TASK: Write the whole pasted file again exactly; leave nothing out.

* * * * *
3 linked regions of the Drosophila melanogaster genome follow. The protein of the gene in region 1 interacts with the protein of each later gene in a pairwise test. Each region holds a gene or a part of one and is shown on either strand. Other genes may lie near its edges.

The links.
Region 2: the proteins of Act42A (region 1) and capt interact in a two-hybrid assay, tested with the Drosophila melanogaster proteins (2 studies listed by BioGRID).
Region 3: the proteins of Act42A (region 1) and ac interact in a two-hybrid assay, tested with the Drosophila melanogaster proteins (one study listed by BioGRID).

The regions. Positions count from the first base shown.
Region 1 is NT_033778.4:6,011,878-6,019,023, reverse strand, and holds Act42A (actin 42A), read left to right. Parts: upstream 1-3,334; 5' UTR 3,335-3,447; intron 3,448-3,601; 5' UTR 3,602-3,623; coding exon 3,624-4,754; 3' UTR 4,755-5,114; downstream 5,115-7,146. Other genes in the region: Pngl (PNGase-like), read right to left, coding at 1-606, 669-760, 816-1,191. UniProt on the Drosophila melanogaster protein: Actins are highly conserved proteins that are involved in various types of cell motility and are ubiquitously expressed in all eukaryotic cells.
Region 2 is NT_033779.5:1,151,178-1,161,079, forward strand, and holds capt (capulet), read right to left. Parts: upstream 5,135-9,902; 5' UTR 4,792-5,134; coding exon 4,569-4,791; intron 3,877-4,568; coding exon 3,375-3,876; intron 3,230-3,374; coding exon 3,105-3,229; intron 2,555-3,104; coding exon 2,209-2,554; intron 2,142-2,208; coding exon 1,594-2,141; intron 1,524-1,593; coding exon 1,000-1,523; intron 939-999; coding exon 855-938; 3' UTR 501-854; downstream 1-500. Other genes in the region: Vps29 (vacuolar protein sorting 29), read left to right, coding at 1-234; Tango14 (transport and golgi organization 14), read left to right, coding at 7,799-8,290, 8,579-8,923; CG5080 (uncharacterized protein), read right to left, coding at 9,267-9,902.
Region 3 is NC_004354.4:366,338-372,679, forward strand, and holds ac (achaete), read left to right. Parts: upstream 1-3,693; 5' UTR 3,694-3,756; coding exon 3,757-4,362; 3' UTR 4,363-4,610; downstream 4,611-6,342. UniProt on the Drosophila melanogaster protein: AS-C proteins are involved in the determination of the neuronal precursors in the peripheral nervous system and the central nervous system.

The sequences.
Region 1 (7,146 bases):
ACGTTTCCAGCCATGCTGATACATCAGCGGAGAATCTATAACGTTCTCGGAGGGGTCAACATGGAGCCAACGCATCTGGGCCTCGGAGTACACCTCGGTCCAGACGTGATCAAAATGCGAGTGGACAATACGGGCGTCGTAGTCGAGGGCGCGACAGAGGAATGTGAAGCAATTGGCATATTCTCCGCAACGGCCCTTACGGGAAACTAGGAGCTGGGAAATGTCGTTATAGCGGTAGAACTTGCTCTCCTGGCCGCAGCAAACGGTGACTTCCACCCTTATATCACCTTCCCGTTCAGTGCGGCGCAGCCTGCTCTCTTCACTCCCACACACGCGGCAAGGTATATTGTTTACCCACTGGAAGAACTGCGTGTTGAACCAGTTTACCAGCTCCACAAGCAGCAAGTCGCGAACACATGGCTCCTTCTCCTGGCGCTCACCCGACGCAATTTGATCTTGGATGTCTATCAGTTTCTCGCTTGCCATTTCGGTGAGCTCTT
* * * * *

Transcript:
3 linked regions of the Drosophila melanogaster genome follow. The protein of the gene in region 1 interacts with the protein of each later gene in a pairwise test. Each region holds a gene or a part of one and is shown on either strand. Other genes may lie near its edges.

The links.
Region 2: the proteins of Act42A (region 1) and capt interact in a two-hybrid assay, tested with the Drosophila melanogaster proteins (2 studies listed by BioGRID).
Region 3: the proteins of Act42A (region 1) and ac interact in a two-hybrid assay, tested with the Drosophila melanogaster proteins (one study listed by BioGRID).

The regions. Positions count from the first base shown.
Region 1 is NT_033778.4:6,011,878-6,019,023, reverse strand, and holds Act42A (actin 42A), read left to right. Parts: upstream 1-3,334; 5' UTR 3,335-3,447; intron 3,448-3,601; 5' UTR 3,602-3,623; coding exon 3,624-4,754; 3' UTR 4,755-5,114; downstream 5,115-7,146. Other genes in the region: Pngl (PNGase-like), read right to left, coding at 1-606, 669-760, 816-1,191. UniProt on the Drosophila melanogaster protein: Actins are highly conserved proteins that are involved in various types of cell motility and are ubiquitously expressed in all eukaryotic cells.
Region 2 is NT_033779.5:1,151,178-1,161,079, forward strand, and holds capt (capulet), read right to left. Parts: upstream 5,135-9,902; 5' UTR 4,792-5,134; coding exon 4,569-4,791; intron 3,877-4,568; coding exon 3,375-3,876; intron 3,230-3,374; coding exon 3,105-3,229; intron 2,555-3,104; coding exon 2,209-2,554; intron 2,142-2,208; coding exon 1,594-2,141; intron 1,524-1,593; coding exon 1,000-1,523; intron 939-999; coding exon 855-938; 3' UTR 501-854; downstream 1-500. Other genes in the region: Vps29 (vacuolar protein sorting 29), read left to right, coding at 1-234; Tango14 (transport and golgi organization 14), read left to right, coding at 7,799-8,290, 8,579-8,923; CG5080 (uncharacterized protein), read right to left, coding at 9,267-9,902.
Region 3 is NC_004354.4:366,338-372,679, forward strand, and holds ac (achaete), read left to right. Parts: upstream 1-3,693; 5' UTR 3,694-3,756; coding exon 3,757-4,362; 3' UTR 4,363-4,610; downstream 4,611-6,342. UniProt on the Drosophila melanogaster protein: AS-C proteins are involved in the determination of the neuronal precursors in the peripheral nervous system and the central nervous system.

The sequences.
Region 1 (7,146 bases):
ACGTTTCCAGCCATGCTGATACATCAGCGGAGAATCTATAACGTTCTCGGAGGGGTCAACATGGAGCCAACGCATCTGGGCCTCGGAGTACACCTCGGTCCAGACGTGATCAAAATGCGAGTGGACAATACGGGCGTCGTAGTCGAGGGCGCGACAGAGGAATGTGAAGCAATTGGCATATTCTCCGCAACGGCCCTTACGGGAAACTAGGAGCTGGGAAATGTCGTTATAGCGGTAGAACTTGCTCTCCTGGCCGCAGCAAACGGTGACTTCCACCCTTATATCACCTTCCCGTTCAGTGCGGCGCAGCCTGCTCTCTTCACTCCCACACACGCGGCAAGGTATATTGTTTACCCACTGGAAGAACTGCGTGTTGAACCAGTTTACCAGCTCCACAAGCAGCAAGTCGCGAACACATGGCTCCTTCTCCTGGCGCTCACCCGACGCAATTTGATCTTGGATGTCTATCAGTTTCTCGCTTGCCATTTCGGTGAGCTCTT